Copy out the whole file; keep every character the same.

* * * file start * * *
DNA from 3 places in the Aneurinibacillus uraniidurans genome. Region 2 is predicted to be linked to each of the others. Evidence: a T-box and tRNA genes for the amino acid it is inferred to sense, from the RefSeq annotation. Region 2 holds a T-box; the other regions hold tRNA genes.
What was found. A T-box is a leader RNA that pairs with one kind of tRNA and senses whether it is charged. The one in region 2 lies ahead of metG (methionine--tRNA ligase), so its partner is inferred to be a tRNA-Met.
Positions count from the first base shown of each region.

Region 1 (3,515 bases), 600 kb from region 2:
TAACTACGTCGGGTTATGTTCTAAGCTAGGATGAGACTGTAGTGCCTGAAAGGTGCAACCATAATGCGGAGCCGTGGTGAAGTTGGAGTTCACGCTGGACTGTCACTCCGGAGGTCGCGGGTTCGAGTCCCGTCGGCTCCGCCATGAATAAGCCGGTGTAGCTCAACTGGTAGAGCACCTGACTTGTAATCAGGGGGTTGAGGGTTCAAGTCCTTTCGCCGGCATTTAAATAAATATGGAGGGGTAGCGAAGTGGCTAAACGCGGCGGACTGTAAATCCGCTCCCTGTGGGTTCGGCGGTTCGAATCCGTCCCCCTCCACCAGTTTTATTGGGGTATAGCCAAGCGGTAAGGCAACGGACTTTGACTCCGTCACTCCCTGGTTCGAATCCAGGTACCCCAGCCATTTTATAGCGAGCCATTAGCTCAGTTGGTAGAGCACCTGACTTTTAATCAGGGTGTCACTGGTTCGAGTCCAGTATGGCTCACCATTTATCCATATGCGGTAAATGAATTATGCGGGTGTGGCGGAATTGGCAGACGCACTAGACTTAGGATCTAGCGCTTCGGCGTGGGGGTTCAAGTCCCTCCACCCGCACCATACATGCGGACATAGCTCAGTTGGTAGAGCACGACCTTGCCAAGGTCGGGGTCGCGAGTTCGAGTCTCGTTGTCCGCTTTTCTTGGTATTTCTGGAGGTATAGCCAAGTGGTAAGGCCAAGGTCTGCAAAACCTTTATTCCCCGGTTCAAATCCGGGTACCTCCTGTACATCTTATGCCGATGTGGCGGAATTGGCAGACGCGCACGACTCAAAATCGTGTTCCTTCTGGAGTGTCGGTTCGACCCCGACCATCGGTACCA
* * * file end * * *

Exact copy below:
DNA from 3 places in the Aneurinibacillus uraniidurans genome. Region 2 is predicted to be linked to each of the others. Evidence: a T-box and tRNA genes for the amino acid it is inferred to sense, from the RefSeq annotation. Region 2 holds a T-box; the other regions hold tRNA genes.
What was found. A T-box is a leader RNA that pairs with one kind of tRNA and senses whether it is charged. The one in region 2 lies ahead of metG (methionine--tRNA ligase), so its partner is inferred to be a tRNA-Met.
Positions count from the first base shown of each region.

Region 1 (3,515 bases), 600 kb from region 2:
TAACTACGTCGGGTTATGTTCTAAGCTAGGATGAGACTGTAGTGCCTGAAAGGTGCAACCATAATGCGGAGCCGTGGTGAAGTTGGAGTTCACGCTGGACTGTCACTCCGGAGGTCGCGGGTTCGAGTCCCGTCGGCTCCGCCATGAATAAGCCGGTGTAGCTCAACTGGTAGAGCACCTGACTTGTAATCAGGGGGTTGAGGGTTCAAGTCCTTTCGCCGGCATTTAAATAAATATGGAGGGGTAGCGAAGTGGCTAAACGCGGCGGACTGTAAATCCGCTCCCTGTGGGTTCGGCGGTTCGAATCCGTCCCCCTCCACCAGTTTTATTGGGGTATAGCCAAGCGGTAAGGCAACGGACTTTGACTCCGTCACTCCCTGGTTCGAATCCAGGTACCCCAGCCATTTTATAGCGAGCCATTAGCTCAGTTGGTAGAGCACCTGACTTTTAATCAGGGTGTCACTGGTTCGAGTCCAGTATGGCTCACCATTTATCCATATGCGGTAAATGAATTATGCGGGTGTGGCGGAATTGGCAGACGCACTAGACTTAGGATCTAGCGCTTCGGCGTGGGGGTTCAAGTCCCTCCACCCGCACCATACATGCGGACATAGCTCAGTTGGTAGAGCACGACCTTGCCAAGGTCGGGGTCGCGAGTTCGAGTCTCGTTGTCCGCTTTTCTTGGTATTTCTGGAGGTATAGCCAAGTGGTAAGGCCAAGGTCTGCAAAACCTTTATTCCCCGGTTCAAATCCGGGTACCTCCTGTACATCTTATGCCGATGTGGCGGAATTGGCAGACGCGCACGACTCAAAATCGTGTTCCTTCTGGAGTGTCGGTTCGACCCCGACCATCGGTACCA